What is devise?

  • (verb): Give by will, especially real property.
    See also — Additional definitions below

Some articles on devise:

Merism - Legal Usage
... writing such a document will often phrase it something like this I bequeath, convey, and devise the rest, residue, and remainder of my property, whether real or personal, and wheresoever it may be ... Traditionally, a gift of real property was called a "devise" whereas a gift of other property was a "bequest" ... Nowadays, the words "bequeath" and "devise" are synonymous in most jurisdictions so that "I bequeath the rest of my property to..." is enough in both law and logic to achieve the same result ...
Saint-Tropez - Devise
... Ad usque fidelis - in latin - meaning "Faithful to the end" ... After the "dark age of plundering" in the French riviera ...
Devise, Somme - Population
... Historical population of Devise, Somme Year 2006 ... Population 67. ...
Abatement Of Debts And Legacies - Definitions
... A specific devise, is a specific gift in a will to a specific person other than an amount of money ... that he is leaving his $500,000 yacht to his brother Mike, the yacht would be a specific devise ... A general devise, is a monetary gift to a specific person to be satisfied out of the overall estate ...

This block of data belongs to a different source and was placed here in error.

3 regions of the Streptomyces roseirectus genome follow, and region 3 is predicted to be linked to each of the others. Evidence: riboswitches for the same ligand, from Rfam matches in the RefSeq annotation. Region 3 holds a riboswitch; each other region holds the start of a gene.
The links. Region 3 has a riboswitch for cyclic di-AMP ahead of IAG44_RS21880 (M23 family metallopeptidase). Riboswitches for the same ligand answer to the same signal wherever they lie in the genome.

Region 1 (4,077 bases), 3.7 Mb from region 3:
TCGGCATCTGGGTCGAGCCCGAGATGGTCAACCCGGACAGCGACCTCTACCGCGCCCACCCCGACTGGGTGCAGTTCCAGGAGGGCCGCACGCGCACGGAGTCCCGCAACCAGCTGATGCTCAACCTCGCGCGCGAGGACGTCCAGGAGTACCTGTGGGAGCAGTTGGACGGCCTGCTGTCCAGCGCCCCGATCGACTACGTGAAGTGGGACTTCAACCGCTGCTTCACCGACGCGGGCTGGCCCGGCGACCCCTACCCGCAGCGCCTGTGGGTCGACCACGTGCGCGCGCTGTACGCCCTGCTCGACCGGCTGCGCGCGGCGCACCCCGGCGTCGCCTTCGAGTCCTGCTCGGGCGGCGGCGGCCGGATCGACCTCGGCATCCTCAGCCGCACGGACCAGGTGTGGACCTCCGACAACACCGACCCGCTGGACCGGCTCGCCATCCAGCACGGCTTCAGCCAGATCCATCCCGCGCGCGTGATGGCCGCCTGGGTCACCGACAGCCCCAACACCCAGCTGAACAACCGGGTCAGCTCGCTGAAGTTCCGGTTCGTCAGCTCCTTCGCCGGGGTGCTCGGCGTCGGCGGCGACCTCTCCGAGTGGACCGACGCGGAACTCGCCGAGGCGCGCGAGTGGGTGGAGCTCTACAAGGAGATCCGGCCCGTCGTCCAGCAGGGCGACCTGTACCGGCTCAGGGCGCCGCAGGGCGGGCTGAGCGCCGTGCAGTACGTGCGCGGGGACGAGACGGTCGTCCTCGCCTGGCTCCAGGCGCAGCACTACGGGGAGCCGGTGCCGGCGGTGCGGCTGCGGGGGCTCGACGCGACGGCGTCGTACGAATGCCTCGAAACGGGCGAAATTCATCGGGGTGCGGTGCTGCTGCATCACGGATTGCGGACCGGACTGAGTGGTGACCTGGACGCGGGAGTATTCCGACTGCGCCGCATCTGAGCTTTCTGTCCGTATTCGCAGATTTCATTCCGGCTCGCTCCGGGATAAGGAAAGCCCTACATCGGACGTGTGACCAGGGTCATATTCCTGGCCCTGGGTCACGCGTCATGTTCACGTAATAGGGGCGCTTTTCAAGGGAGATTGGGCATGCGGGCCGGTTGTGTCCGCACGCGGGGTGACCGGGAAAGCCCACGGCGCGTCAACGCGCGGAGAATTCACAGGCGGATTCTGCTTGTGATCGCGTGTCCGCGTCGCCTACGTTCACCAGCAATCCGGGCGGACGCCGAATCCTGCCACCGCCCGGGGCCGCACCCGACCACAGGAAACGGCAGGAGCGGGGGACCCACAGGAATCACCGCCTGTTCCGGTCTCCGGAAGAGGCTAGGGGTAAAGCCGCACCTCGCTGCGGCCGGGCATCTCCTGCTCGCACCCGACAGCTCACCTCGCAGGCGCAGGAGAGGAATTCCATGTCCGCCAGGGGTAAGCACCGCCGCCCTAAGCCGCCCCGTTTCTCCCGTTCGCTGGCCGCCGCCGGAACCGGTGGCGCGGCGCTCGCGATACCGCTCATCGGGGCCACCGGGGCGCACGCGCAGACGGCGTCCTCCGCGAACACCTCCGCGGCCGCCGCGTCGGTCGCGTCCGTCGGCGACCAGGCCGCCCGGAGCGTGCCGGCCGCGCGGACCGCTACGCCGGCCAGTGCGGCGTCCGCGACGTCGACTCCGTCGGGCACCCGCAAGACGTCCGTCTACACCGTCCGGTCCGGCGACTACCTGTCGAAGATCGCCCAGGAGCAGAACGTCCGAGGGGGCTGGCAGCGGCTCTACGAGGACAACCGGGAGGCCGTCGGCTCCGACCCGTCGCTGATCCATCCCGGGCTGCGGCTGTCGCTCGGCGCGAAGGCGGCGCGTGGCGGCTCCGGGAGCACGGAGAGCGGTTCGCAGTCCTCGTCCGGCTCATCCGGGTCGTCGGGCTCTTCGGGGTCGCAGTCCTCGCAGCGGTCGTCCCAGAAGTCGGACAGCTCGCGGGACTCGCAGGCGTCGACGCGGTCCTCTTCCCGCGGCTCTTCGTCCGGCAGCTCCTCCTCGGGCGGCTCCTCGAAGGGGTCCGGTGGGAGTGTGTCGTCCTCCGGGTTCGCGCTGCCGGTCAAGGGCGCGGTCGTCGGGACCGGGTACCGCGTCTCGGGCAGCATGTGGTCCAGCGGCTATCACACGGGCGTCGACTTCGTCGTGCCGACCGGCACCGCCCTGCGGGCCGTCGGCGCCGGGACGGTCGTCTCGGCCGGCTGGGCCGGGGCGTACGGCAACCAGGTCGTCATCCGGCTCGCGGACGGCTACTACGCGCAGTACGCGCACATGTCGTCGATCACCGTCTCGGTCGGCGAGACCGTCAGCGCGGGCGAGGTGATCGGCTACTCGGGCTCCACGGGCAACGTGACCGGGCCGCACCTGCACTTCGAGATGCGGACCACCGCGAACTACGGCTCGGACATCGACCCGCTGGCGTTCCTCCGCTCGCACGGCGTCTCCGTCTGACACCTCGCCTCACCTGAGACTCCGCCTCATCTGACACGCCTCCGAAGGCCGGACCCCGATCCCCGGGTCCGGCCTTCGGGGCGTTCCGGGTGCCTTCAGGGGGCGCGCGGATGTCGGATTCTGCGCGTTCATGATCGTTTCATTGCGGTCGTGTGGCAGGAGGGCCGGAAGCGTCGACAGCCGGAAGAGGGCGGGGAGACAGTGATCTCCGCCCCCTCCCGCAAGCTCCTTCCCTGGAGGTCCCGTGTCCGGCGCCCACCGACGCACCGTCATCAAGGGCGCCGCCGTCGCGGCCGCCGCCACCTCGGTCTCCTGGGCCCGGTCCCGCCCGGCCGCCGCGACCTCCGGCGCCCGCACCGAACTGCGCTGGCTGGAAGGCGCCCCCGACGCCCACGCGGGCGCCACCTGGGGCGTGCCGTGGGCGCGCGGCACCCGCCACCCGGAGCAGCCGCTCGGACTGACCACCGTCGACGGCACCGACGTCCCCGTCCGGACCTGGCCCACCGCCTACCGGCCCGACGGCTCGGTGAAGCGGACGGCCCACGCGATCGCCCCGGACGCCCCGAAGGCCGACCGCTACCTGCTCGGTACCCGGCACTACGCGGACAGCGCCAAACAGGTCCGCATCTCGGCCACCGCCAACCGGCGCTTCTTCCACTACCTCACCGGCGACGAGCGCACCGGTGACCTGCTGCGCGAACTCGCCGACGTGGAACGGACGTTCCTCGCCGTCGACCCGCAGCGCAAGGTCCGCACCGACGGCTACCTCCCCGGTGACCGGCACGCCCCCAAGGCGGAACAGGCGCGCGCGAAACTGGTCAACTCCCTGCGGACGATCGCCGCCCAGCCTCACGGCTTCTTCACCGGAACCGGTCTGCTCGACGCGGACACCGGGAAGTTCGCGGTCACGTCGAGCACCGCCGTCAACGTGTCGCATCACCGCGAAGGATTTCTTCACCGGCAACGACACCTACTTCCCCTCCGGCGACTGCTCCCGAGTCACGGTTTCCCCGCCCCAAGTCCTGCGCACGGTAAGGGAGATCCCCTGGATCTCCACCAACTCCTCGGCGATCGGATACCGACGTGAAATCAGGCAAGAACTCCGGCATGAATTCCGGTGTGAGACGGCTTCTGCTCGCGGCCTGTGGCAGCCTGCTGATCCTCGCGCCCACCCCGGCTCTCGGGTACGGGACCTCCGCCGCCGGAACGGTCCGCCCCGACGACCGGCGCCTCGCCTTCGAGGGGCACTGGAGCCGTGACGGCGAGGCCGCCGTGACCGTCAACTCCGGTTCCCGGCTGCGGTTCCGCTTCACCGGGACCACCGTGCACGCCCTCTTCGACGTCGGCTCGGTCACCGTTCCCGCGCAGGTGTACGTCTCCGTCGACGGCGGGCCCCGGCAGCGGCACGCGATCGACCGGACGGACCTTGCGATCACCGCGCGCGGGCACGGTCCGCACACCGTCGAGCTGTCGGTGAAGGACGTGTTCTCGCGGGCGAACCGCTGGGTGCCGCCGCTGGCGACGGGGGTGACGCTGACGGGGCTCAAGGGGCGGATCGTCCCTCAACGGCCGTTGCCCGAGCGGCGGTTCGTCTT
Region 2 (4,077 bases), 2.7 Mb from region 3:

Edward VI Of England - Succession Crisis - Devise For The Succession
... He composed a draft document, headed "My devise for the succession", in which he undertook to change the succession, most probably inspired by his father Henry VIII's precedent ... In early June, Edward personally supervised the drafting of a clean version of his devise by lawyers, to which he lent his signature "in six several places." Then, on 15 June he summoned high ... Edward Montagu recalled that when he and his colleagues had raised legal objections to the devise, Northumberland had threatened them "trembling for anger, and.. ...

More definitions of "devise":

  • (noun): A will disposing of real property.
  • (noun): (law) a gift of real property by will.

Famous quotes containing the word devise:

    In old times people used to try and square the circle; now they try and devise schemes for satisfying the Irish nation.
    Samuel Butler (1835–1902)

    The private buildings [of Virginia] are very rarely constructed of stone or brick; much the greatest proportion being of scantling and boards, plastered with lime. It is impossible to devise things more ugly, uncomfortable, and happily more perishable.
    Thomas Jefferson (1743–1826)

    Poetry, and Picture, are Arts of a like nature; and both are busie about imitation. It was excellently said of Plutarch, Poetry was a speaking Picture, and Picture a mute Poesie. For they both invent, faine, and devise many things, and accommodate all they invent to the use, and service of nature. Yet of the two, the Pen is more noble, than the Pencill. For that can speake to the Understanding; the other, but to the Sense.
    Ben Jonson (1573–1637)